The impact of speech supplementation and clear speech on the intelligibility and speaking rate of people with traumatic brain injury

David R. Beukelman, Susan Fager, Cara Ullman, Elizabeth Hanson, Jeri Logemann

Research output: Contribution to journalArticle

38 Citations (Scopus)

Abstract

The purpose of this study was to investigate the differences in speech intelligibility and speaking rate for (a) habitual speech, (b) clear speech, (c) alphabet-supplemented speech, and (d) topic-supplemented speech. Eight people with severe dysarthria following traumatic brain injury participated in this project. Speakers were video recorded as they produced ten sentences under each of the four conditions. Five listeners transcribed each of the speech samples. The alphabet-supplemented speech intervention yielded significantly larger higher observed intelligibility scores than habitual speech, clear speech, topic-supplemented speech, or alphabet-supplemented habitual speech.

Original languageEnglish (US)
Pages (from-to)237-242
Number of pages6
JournalJournal of Medical Speech-Language Pathology
Volume10
Issue number4
StatePublished - Dec 1 2002

Fingerprint

Speech Intelligibility
Traumatic Brain Injury
Dysarthria

ASJC Scopus subject areas

  • Otorhinolaryngology
  • Rehabilitation
  • Speech and Hearing

Cite this

The impact of speech supplementation and clear speech on the intelligibility and speaking rate of people with traumatic brain injury. / Beukelman, David R.; Fager, Susan; Ullman, Cara; Hanson, Elizabeth; Logemann, Jeri.

In: Journal of Medical Speech-Language Pathology, Vol. 10, No. 4, 01.12.2002, p. 237-242.

Research output: Contribution to journalArticle

Beukelman, David R. ; Fager, Susan ; Ullman, Cara ; Hanson, Elizabeth ; Logemann, Jeri. / The impact of speech supplementation and clear speech on the intelligibility and speaking rate of people with traumatic brain injury. In: Journal of Medical Speech-Language Pathology. 2002 ; Vol. 10, No. 4. pp. 237-242.
@article{d570035eeb2248fc9cf4c8960218fbc3,
title = "The impact of speech supplementation and clear speech on the intelligibility and speaking rate of people with traumatic brain injury",
abstract = "The purpose of this study was to investigate the differences in speech intelligibility and speaking rate for (a) habitual speech, (b) clear speech, (c) alphabet-supplemented speech, and (d) topic-supplemented speech. Eight people with severe dysarthria following traumatic brain injury participated in this project. Speakers were video recorded as they produced ten sentences under each of the four conditions. Five listeners transcribed each of the speech samples. The alphabet-supplemented speech intervention yielded significantly larger higher observed intelligibility scores than habitual speech, clear speech, topic-supplemented speech, or alphabet-supplemented habitual speech.",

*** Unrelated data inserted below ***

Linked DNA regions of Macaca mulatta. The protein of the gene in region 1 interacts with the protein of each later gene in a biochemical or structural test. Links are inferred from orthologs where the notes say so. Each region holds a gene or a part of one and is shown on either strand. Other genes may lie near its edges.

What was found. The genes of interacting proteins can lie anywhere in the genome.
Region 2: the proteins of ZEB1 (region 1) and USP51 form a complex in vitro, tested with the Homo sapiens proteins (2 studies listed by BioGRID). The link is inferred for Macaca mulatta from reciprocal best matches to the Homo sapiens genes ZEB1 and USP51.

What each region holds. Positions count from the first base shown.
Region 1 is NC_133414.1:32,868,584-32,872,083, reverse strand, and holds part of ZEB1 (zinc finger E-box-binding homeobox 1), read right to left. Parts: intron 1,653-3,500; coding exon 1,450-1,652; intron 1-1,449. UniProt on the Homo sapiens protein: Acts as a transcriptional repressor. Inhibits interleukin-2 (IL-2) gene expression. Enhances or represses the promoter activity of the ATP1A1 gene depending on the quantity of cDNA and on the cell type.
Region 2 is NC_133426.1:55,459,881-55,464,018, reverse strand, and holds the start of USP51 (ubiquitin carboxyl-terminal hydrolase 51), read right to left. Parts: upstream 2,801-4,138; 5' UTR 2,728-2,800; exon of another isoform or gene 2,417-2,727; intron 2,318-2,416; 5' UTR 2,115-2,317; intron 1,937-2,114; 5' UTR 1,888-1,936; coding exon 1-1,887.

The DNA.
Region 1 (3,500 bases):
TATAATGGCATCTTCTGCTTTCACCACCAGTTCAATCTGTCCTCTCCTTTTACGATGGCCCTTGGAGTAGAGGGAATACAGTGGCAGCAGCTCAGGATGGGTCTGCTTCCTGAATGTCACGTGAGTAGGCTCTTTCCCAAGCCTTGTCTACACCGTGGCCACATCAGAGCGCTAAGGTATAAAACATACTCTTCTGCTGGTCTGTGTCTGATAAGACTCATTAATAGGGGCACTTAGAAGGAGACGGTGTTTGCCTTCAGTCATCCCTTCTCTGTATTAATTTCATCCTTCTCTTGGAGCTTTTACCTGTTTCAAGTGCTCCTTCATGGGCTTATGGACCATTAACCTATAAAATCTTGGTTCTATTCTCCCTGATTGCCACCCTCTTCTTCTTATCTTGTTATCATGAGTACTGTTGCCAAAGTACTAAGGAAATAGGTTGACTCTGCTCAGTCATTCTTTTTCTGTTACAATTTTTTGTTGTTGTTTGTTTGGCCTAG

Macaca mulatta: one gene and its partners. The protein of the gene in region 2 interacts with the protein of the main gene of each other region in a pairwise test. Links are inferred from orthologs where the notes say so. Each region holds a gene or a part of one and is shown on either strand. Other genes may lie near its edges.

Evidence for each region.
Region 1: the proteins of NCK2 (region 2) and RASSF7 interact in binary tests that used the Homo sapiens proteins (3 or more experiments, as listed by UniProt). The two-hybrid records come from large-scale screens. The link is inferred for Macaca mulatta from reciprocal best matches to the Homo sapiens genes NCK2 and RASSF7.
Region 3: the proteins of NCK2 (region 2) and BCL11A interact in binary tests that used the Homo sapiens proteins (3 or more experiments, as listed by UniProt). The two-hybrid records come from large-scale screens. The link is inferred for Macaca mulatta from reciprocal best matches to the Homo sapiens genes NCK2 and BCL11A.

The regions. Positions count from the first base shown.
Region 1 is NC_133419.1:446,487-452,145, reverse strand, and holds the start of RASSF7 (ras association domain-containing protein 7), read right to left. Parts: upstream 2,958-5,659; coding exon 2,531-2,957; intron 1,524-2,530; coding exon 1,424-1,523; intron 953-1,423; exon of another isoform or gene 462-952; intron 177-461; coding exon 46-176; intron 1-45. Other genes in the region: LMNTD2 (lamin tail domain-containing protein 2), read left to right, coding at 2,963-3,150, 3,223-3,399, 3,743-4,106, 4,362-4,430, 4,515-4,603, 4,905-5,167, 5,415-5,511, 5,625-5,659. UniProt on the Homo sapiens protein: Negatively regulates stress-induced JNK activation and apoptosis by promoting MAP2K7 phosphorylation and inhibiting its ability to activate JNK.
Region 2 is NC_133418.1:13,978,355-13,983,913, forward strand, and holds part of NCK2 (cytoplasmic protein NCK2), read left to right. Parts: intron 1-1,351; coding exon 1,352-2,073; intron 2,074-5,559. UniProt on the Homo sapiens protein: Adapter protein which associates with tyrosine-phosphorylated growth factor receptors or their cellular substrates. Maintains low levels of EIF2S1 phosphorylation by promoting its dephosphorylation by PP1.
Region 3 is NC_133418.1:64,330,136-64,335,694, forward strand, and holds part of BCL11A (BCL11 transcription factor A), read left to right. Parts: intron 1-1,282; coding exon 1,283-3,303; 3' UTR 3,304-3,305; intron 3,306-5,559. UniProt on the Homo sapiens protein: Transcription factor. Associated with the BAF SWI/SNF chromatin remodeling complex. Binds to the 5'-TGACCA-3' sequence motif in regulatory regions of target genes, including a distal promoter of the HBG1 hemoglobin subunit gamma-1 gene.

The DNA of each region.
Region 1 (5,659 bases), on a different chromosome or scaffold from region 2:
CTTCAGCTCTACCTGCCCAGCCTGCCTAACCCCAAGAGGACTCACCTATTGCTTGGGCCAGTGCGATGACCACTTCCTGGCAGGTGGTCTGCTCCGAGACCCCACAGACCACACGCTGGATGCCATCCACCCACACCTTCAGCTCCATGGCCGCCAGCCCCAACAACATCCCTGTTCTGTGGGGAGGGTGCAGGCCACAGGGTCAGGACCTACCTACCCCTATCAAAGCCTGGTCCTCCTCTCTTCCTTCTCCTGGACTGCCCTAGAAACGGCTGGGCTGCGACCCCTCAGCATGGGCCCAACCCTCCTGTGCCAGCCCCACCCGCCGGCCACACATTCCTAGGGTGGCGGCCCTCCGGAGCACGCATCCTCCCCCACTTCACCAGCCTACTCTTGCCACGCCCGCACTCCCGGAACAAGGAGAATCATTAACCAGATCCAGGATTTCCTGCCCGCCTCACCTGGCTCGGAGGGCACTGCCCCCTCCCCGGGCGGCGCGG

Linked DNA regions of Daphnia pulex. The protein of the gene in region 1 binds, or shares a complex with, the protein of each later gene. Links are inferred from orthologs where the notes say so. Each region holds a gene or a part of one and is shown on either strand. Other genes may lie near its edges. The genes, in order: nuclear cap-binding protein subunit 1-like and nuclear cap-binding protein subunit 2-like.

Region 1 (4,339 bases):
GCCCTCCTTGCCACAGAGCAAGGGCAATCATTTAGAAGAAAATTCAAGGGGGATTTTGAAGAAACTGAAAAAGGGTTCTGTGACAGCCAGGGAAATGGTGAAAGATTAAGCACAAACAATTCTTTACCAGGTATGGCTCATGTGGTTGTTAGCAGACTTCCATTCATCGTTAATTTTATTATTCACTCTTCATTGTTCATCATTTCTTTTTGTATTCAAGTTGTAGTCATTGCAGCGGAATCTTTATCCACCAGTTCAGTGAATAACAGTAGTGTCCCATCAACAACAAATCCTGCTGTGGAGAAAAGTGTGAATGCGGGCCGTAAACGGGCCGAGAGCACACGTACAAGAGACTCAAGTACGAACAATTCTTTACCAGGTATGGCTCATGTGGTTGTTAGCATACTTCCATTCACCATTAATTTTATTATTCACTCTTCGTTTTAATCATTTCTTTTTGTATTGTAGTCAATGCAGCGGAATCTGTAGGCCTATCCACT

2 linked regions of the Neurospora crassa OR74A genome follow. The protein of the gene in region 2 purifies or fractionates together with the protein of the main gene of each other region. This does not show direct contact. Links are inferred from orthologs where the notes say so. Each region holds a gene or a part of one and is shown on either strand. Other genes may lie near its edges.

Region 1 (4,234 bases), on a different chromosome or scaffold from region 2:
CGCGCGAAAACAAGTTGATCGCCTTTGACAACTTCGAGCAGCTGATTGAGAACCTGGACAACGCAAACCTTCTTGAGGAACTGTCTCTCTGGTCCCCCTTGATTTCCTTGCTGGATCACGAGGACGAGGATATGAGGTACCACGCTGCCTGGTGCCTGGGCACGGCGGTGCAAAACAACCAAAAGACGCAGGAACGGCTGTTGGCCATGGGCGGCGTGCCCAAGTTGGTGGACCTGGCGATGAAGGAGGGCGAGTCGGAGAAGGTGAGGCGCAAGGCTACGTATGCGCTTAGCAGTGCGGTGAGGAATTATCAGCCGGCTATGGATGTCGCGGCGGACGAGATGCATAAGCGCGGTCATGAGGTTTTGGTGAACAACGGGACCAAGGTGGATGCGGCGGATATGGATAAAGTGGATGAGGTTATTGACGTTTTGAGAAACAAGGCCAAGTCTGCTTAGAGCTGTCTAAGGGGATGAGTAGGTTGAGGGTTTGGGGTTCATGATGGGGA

author = "Beukelman, {David R.} and Susan Fager and Cara Ullman and Elizabeth Hanson and Jeri Logemann",
year = "2002",
month = "12",
day = "1",
language = "English (US)",
volume = "10",
pages = "237--242",
journal = "Journal of Medical Speech-Language Pathology",
issn = "1065-1438",
publisher = "Delmar Learning",
number = "4",

}

TY - JOUR

T1 - The impact of speech supplementation and clear speech on the intelligibility and speaking rate of people with traumatic brain injury

AU - Beukelman, David R.

AU - Fager, Susan

AU - Ullman, Cara

AU - Hanson, Elizabeth

AU - Logemann, Jeri

PY - 2002/12/1

Y1 - 2002/12/1

N2 - The purpose of this study was to investigate the differences in speech intelligibility and speaking rate for (a) habitual speech, (b) clear speech, (c) alphabet-supplemented speech, and (d) topic-supplemented speech. Eight people with severe dysarthria following traumatic brain injury participated in this project. Speakers were video recorded as they produced ten sentences under each of the four conditions. Five listeners transcribed each of the speech samples. The alphabet-supplemented speech intervention yielded significantly larger higher observed intelligibility scores than habitual speech, clear speech, topic-supplemented speech, or alphabet-supplemented habitual speech.

AB - The purpose of this study was to investigate the differences in speech intelligibility and speaking rate for (a) habitual speech, (b) clear speech, (c) alphabet-supplemented speech, and (d) topic-supplemented speech. Eight people with severe dysarthria following traumatic brain injury participated in this project. Speakers were video recorded as they produced ten sentences under each of the four conditions. Five listeners transcribed each of the speech samples. The alphabet-supplemented speech intervention yielded significantly larger higher observed intelligibility scores than habitual speech, clear speech, topic-supplemented speech, or alphabet-supplemented habitual speech.

UR - http://www.scopus.com/inward/record.url?scp=0036999467&partnerID=8YFLogxK

UR - http://www.scopus.com/inward/citedby.url?scp=0036999467&partnerID=8YFLogxK

M3 - Article

AN - SCOPUS:0036999467

VL - 10

SP - 237

EP - 242

JO - Journal of Medical Speech-Language Pathology

JF - Journal of Medical Speech-Language Pathology

SN - 1065-1438

IS - 4

ER -